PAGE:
Keep in mind that non-owner insurance usually just includes liability coverage. In other words, it covers bodily injury and property damage claims for other parties in accidents you case, but it doesn’t cover damage to the vehicle you’re driving.

There are some restrictions that come with non-owner policies. For instance, you will not be able to get non-owner insurance if you regularly drive the vehicle or live at the same address as the registered owner. In either of those cases, the owner of the car will have to add you as a named or authorized driver on their existing insurance policy. Some non-owner insurance policies may require you to borrow other people’s cars or rent cars regularly as well.

SR-22 Non-Owner Insurance

If you have a serious infraction on your driving record, such as a DUI or driving without a valid driver’s license, you may be required by your state to file an SR-22. If this is the case and you don’t own the vehicle you drive, you can purchase a specific type of non-owner policy: SR-22 non-owner insurance. Similar to standard non-owner policies, SR-22 non-owner policies only cover basic liability insurance.

Getting Insurance on a Car Not Registered to You: Conclusion

Depending on where you live and your circumstances, you have options available to you when it comes to finding insurance coverage for a vehicle you don’t own. If you need insurance for a car that isn’t registered to you, it’s crucial to be honest with your insurance provider to ensure you’re following all laws and getting the right type of coverage for your situation.

Our Recommendations for Auto Insurance

Whether you’re insuring a car that’s registered to you or someone else, we recommend insurance from GEICO, USAA and Progressive. Compare quotes from multiple auto insurance providers to find the best coverage for your needs.

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In our expert analysis, GEICO earned an overall rating of 9.1 based on its low average rates and good customer service reputation. Supplement your GEICO auto insurance with add-ons like rental reimbursement, mechanical breakdown assistance, rideshare coverage, roadside assistance and classic car coverage.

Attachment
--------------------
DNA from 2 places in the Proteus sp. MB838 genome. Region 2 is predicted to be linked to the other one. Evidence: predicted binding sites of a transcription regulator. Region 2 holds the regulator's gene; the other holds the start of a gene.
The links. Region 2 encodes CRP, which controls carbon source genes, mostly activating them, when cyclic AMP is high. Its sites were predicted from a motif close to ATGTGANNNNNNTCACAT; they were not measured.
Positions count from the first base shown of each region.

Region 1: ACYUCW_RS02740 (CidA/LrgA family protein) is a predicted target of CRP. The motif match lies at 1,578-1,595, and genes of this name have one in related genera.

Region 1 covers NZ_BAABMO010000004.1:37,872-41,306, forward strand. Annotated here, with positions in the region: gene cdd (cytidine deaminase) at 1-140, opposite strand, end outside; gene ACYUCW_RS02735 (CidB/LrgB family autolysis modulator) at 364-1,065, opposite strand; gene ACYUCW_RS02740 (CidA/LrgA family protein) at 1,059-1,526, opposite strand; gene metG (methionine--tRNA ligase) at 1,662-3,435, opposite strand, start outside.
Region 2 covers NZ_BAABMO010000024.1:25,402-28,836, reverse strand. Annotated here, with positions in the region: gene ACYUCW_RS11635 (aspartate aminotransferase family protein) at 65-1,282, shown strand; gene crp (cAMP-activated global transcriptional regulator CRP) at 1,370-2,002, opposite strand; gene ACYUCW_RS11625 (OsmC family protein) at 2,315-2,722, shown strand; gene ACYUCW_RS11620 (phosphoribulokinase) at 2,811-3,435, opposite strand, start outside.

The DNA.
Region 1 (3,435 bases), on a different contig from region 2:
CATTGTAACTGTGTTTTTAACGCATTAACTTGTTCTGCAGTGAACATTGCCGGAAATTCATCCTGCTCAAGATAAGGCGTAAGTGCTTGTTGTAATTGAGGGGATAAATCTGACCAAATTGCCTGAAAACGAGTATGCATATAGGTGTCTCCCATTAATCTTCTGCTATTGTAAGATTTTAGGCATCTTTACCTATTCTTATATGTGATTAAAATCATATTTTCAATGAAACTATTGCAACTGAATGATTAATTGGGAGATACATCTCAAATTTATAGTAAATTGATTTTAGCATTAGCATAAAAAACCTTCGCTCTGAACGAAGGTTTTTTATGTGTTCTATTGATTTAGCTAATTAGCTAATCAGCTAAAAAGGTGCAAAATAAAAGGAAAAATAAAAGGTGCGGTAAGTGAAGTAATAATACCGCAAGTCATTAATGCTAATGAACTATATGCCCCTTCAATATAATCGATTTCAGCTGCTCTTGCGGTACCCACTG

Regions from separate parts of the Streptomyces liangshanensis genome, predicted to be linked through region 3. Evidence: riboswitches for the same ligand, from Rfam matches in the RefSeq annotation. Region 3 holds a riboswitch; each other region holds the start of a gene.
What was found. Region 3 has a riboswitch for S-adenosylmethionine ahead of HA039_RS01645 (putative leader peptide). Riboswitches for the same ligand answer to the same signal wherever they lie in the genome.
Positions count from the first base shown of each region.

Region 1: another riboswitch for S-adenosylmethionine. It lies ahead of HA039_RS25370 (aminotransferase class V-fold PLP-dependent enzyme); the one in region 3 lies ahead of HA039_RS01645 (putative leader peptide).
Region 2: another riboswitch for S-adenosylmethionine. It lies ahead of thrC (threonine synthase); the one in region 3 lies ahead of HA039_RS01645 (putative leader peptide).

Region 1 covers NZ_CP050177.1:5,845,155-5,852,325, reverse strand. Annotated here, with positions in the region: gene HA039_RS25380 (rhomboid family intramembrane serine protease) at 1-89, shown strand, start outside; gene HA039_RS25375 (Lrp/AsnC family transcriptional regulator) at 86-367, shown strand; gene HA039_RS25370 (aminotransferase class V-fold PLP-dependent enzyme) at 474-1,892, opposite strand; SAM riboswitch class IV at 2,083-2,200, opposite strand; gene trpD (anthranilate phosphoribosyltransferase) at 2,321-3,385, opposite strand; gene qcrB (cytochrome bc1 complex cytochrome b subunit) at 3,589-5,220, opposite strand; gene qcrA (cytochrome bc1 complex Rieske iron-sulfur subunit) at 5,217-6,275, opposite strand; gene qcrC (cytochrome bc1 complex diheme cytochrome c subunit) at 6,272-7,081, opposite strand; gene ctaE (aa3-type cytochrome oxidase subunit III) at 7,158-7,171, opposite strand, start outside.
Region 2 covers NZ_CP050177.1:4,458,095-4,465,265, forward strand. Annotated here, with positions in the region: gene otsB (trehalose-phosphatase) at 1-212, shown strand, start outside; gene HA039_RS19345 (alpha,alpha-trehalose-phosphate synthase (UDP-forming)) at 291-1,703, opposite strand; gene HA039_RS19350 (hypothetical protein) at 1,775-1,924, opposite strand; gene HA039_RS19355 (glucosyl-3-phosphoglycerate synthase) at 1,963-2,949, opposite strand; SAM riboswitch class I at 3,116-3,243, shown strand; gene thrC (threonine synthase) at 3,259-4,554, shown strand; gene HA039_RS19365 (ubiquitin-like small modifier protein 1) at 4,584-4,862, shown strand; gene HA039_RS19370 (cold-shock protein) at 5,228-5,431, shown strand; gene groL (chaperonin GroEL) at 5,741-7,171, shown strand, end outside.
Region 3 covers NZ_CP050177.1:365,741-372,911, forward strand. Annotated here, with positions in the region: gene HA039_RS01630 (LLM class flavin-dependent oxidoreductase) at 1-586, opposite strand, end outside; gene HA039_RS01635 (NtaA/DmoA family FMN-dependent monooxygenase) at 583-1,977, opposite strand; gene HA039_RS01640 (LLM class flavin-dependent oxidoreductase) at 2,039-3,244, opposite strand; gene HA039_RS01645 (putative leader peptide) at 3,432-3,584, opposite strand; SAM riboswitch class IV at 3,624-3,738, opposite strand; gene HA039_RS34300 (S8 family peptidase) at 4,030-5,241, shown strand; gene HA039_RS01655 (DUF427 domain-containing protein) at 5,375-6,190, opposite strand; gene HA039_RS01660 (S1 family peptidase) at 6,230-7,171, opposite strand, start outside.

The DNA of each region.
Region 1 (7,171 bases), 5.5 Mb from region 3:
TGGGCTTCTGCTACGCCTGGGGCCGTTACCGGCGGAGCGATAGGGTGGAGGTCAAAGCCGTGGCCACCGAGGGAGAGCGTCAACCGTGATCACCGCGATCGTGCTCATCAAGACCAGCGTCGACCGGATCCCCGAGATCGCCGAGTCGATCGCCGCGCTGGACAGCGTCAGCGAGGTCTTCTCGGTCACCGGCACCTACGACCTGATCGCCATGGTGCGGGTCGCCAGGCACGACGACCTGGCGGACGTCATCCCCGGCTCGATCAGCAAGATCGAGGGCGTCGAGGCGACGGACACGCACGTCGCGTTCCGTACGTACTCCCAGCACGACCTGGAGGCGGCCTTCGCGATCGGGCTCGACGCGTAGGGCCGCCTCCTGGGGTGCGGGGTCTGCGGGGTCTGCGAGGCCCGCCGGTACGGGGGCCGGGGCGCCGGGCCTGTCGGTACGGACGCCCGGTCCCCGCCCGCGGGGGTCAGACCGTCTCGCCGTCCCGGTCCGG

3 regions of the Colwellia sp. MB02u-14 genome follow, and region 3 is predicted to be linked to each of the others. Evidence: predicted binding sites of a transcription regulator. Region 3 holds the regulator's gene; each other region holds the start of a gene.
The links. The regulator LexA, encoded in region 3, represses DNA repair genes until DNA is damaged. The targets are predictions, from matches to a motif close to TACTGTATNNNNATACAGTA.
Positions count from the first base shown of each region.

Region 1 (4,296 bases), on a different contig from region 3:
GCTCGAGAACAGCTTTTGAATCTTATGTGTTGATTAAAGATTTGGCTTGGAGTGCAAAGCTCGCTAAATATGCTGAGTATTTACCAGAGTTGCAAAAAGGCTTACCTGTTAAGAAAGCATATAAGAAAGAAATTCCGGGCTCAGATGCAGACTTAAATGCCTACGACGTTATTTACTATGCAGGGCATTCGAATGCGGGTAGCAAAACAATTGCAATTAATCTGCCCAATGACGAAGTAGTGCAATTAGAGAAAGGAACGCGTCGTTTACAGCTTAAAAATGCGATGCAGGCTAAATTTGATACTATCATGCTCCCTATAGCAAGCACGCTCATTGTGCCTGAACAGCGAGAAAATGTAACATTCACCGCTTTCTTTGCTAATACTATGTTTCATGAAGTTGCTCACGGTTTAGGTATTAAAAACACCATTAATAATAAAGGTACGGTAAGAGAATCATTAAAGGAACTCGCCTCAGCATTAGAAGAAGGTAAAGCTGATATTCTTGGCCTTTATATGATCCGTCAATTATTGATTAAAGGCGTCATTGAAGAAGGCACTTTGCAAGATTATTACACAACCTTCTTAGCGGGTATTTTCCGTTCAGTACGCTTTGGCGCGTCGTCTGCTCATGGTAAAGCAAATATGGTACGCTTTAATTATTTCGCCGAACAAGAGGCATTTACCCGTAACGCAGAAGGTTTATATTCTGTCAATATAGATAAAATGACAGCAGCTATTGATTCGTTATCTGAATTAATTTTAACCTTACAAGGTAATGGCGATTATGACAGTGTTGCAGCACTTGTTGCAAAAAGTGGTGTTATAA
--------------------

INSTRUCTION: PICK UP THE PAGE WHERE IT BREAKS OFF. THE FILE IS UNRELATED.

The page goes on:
USAA: Best Military Provider

USAA earned a 9.3 overall rating in our review of the best car insurance companies. The provider offers extras like classic car insurance, rental reimbursement, gap insurance, roadside assistance, rideshare coverage and accident forgiveness. Coverage through USAA is only available to military members, veterans and their families.

Progressive: Best for High-Risk Drivers

Progressive received an 8.6 overall rating from our experts and is known for its affordable rates for high-risk motorists. Progressive also offers additional coverage and add-ons, such as classic car coverage, accident forgiveness, roadside assistance, rideshare coverage, custom parts value, loan/lease payoff and a deductible savings bank.

Frequently Asked Questions

Can you insure a car that’s not in your name?

Depending on the state, it’s possible to insure a car that’s not in your name, but it can be more challenging than insuring one that’s registered to you. Depending on your insurance carrier and where the car’s owner lives, you may be able to add the auto to your policy. Another option is to get non-owner insurance.

Can I insure my wife’s car in my name?

Most insurance companies will allow you to insure your spouse’s car in your name. However, you should expect your insurance company to require you to list your wife on your policy for this to be possible.

Can I insure a car with multiple names on the title?

As long as yours is one of the names on the car title, you can insure a car with multiple names on the title. In fact, adding a name to a vehicle’s title or registration allows the new person to add the car to their insurance policy. This is especially common in parent-child relationships and between spouses or significant others.